We are often asked to produce evidence that supports our educational claims that technology and learning spaces are powerful and necessary tools for the 21st century learner. According to our research, these tools foster curiosity and creativity, collaboration, critical thinking, and communication. They help us to fulfill our mission to “inspire a passion for learning.” So what data demonstrates that we are on the right track, and that our approach is not only educationally sound, but also a model for the change needed in our national educational system?
The national and international attention our school has achieved is one such source of evidence. Educational leaders have visited our school in the last year from Haifa, Israel; Mumbai, India; Chicago, Illinois; New York, New York; Milwaukee, Wisconsin; Boston, Massachusetts; Boulder, Colorado; and Washington D.C., with other schools expressing interest to visit. Locally, in the past year, we have hosted independent school educational leaders and teachers from Cranbrook, Roeper, and Yeshivat Akiva, and, from the public schools, we have hosted Farmington, West Bloomfield, Bloomfield Hills, Berkeley, Novi, and Livonia. All of these leaders and teachers have come to observe and learn from us, and bring that learning back to their own schools. These leaders and teachers are in earlier stages of redesigning their school spaces, and others are looking to implement strategies and learning approaches that we have adopted. This is powerful data and evidence that we are leading, and leading by example.
The feedback we receive is both affirming and humbling. I imagine the overwhelming endorsement from educational leaders worldwide can help parents feel pride in their choice to send their children here, and provide reassurance that we are on the right path.
I would like to suggest that in addition to data there is another tool to measure the success of our mission; this measurement is not in numbers. In fact, it is intangible, yet we know it is real. It is something that must be felt. The following story will help you feel it, too.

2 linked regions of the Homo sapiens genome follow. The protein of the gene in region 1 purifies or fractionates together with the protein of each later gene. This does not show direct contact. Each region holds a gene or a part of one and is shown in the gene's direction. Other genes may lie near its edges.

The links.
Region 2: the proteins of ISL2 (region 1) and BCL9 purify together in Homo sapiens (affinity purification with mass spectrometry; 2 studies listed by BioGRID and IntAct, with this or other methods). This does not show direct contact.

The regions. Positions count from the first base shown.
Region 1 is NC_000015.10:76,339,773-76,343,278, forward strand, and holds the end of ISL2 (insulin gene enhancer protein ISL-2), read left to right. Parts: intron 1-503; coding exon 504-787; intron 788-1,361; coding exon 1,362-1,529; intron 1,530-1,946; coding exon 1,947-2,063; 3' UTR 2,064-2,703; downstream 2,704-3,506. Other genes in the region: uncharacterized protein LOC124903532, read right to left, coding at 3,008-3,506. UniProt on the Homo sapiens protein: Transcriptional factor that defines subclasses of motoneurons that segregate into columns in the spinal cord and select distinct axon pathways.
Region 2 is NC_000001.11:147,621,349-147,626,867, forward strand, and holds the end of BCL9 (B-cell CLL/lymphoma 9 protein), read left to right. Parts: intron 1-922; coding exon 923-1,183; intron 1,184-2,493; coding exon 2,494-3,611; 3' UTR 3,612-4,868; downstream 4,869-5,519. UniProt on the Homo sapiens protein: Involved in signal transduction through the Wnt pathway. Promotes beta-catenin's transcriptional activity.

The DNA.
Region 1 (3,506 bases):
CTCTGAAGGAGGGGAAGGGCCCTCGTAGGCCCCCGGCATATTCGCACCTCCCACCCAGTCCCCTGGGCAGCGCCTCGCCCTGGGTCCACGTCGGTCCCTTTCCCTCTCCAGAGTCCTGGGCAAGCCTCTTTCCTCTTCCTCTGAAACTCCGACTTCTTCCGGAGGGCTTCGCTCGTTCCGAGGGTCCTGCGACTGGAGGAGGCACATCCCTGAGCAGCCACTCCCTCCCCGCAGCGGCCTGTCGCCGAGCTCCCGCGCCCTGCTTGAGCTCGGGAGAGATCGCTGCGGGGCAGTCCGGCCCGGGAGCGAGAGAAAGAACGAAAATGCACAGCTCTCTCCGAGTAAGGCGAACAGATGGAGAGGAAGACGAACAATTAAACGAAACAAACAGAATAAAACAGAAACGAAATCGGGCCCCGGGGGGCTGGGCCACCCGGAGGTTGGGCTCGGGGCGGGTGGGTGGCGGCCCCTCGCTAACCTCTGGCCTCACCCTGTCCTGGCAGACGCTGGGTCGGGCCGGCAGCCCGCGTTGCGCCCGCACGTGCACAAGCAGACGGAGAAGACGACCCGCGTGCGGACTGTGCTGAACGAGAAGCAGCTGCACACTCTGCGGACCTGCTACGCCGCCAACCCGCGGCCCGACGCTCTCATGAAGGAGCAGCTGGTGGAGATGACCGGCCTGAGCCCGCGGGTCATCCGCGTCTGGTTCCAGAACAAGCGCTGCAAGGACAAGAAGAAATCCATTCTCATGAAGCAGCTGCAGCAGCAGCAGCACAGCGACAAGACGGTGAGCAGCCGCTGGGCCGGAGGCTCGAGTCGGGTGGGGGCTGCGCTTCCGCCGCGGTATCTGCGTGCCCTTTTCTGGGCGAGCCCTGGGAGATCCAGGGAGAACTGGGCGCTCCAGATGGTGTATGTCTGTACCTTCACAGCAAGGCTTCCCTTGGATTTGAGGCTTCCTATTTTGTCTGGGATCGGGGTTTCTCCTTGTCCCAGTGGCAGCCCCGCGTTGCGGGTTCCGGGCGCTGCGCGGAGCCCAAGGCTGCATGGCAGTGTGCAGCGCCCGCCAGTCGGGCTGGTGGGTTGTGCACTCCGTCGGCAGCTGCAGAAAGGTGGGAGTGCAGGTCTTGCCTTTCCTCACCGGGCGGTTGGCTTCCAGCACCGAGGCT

On Veterans Day, Mr. Bill Berman, an iconic personality in our community, and beyond, spoke to our eighth graders about his World War II experiences. For a solid hour before their lunch period, Mr. Berman told wonderful stories about his years at Harvard and living in the same dormitory as John F. Kennedy. He spoke about his challenges keeping kosher, and then he spoke about the war. At the time of this talk, Mr. Berman was one week shy of turning 98 years old!
Mr. Berman is a remarkable person, still bigger than life in physical stature, and in his vivid, long-term memory. Understandably, as a 98-year old, he was prone to repeating himself – making his story much longer.
This detail is important only because of how our eighth graders responded. Under the best of circumstances, it can be challenging for a hungry adolescent to sit silently for an hour listening to any story! But our students gave Mr. Berman their full attention. Even when he repeated a story, they listened as if they were hearing it for the first time!
What followed was most profound. When Mr. Berman finished talking, and students were dismissed, I expected them to charge downstairs to recess and the miznon (café). Instead, most of them “charged” to Mr. Berman to shake his hand, to thank him, and in some cases, to tell him about their own grandparents serving in World War II. It was such a beautiful and warm sight. And to see the smile on Mr. Berman’s face was priceless!
Of all the things that Hillel has to offer, the value of acting with derekh eretz and behaving as menschen ranks at the top. All else follows – including greater success in life! The eighth graders’ time with Mr. Berman, and how they responded to him, cannot be expressed in data points. And yet, the heart could not help but to feel, and the mind to perceive, how beautifully their interaction encapsulated many of the attributes that make Hillel a unique and important place for children to grow and learn! The heart certainly knows what numbers could never express.